The Only Child

The Only Child

Can serial killers be identified while still children? A new Korean thriller, The Only Child, attempts to answer that question by merging a family drama with a jailed serial killer’s tale.

Beginning with a police procedural investigating a series of arsons, the book then tells the first-person tale of a child wandering unhurt at the scene of the fifth fire. When her grandparents are found dead in their bed, she is placed in her father’s home. Her abusive mother is dead and she has nowhere else to go.

In a parallel story, young professor Seonkyeong is asked by the police to interview notorious serial killer, Yi Byeongdo. It seems he has been asking for her by name. The police want her to entice the convicted murderer of thirteen women to tell her about other missing women he killed. But what does he want?

Seonkyeong believes that serial killers show signs of their future aberrant behavior as children—bed wetting, arson, and animal cruelty. Yi Byeongdo had those traits. But so does Seonkyeong’s new stepdaughter, the young girl discovered at the recent fire. Does that mean her stepdaughter is destined to be a serial killer?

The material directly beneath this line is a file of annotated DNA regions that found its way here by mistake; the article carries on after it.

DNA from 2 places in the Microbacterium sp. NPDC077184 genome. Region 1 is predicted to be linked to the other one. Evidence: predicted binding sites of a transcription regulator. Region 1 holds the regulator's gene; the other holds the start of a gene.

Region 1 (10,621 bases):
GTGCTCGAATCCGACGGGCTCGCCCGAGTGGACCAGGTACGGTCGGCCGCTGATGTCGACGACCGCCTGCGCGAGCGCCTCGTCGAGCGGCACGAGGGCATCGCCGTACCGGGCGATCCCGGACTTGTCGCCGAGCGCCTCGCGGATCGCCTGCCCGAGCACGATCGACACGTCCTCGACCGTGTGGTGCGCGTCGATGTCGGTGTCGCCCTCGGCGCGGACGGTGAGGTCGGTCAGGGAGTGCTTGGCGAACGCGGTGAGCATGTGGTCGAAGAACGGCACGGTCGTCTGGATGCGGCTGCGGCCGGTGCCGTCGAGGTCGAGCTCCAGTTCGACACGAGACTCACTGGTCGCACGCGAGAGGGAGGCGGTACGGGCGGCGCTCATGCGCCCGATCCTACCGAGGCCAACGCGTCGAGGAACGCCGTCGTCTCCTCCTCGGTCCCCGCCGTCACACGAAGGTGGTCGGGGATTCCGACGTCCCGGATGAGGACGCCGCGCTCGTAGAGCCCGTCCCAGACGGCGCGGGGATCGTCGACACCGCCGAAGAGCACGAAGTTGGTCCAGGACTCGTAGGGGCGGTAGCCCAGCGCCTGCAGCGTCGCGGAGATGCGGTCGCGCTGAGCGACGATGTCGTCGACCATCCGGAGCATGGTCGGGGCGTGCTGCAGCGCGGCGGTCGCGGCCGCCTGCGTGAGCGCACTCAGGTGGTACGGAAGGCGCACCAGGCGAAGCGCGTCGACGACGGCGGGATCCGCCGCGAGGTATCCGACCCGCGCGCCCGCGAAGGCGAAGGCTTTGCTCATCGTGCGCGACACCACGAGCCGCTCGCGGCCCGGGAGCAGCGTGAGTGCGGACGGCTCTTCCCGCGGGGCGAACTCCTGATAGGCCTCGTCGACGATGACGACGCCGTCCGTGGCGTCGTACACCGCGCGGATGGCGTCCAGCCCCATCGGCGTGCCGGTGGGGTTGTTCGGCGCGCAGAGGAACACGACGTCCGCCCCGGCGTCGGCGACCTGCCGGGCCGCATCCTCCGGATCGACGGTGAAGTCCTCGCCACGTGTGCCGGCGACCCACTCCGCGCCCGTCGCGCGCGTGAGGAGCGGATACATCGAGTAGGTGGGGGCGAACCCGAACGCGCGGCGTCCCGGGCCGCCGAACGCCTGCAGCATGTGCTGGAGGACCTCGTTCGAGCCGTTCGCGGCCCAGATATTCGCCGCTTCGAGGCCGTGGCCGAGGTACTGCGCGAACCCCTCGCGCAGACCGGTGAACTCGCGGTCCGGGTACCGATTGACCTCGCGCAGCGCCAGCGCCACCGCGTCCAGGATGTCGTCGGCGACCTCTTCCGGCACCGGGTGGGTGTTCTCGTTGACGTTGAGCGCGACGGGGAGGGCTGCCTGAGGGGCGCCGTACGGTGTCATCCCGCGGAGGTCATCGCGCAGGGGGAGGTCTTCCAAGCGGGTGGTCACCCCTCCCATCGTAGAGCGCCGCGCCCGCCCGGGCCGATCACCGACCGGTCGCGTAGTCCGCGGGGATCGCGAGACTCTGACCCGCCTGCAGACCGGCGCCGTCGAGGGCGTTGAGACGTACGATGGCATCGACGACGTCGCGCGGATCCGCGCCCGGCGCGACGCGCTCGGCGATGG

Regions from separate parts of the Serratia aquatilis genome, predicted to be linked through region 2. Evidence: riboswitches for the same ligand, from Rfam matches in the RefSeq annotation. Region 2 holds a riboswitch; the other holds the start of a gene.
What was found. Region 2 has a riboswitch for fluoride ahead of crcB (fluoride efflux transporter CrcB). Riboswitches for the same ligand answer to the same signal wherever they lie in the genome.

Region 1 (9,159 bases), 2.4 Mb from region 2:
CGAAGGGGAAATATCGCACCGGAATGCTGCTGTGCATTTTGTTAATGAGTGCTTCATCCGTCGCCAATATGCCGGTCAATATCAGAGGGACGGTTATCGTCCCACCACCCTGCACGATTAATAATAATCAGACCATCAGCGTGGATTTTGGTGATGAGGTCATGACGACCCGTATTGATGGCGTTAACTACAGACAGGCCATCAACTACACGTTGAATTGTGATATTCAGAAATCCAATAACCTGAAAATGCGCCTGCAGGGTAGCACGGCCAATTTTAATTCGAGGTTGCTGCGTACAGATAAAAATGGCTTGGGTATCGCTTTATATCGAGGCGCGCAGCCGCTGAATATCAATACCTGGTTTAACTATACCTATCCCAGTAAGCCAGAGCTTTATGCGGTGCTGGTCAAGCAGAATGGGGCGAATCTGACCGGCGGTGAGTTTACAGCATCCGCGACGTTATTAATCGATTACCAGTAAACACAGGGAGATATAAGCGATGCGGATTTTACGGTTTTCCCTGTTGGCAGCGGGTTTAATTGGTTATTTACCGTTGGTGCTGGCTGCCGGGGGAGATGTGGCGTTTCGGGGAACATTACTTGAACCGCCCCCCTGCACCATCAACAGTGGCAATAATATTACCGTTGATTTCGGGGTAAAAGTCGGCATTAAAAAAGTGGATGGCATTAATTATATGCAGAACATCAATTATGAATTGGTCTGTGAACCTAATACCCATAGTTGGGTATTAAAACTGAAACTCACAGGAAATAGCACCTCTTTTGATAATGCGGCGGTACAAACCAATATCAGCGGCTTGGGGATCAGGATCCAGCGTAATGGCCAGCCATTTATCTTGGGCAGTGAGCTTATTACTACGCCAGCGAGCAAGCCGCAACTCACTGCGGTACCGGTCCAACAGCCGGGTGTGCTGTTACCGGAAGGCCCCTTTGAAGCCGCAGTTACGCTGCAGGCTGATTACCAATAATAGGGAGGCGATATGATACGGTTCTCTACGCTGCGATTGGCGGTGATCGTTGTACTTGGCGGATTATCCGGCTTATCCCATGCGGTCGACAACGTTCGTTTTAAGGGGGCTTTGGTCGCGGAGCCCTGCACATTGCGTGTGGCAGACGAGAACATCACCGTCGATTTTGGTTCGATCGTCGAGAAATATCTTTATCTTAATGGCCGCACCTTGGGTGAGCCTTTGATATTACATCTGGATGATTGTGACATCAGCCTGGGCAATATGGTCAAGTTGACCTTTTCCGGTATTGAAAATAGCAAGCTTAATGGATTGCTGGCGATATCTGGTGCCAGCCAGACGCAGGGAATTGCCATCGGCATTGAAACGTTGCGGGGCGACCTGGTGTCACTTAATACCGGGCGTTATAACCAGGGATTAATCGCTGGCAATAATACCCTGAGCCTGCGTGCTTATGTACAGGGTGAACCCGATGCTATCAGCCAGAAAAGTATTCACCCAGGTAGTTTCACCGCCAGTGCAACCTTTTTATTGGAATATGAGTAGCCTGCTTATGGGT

Comparing a plot that is being copied almost word-for-word with the title of its source material doesn’t make the copying suddenly okay. Half of The Only Child is a direct lifting of the setup of Silence of the Lambs. Combining it with a domestic thriller didn’t work. What are the odds that all of these unlikely events would occur at the same time to an obscure college professor?

Unfortunately, I can’t recommend this mishmash of twice-told tales. 2 stars.

Thanks to Ecco, HarperCollins Publishers and NetGalley for a copy in exchange for my honest review.

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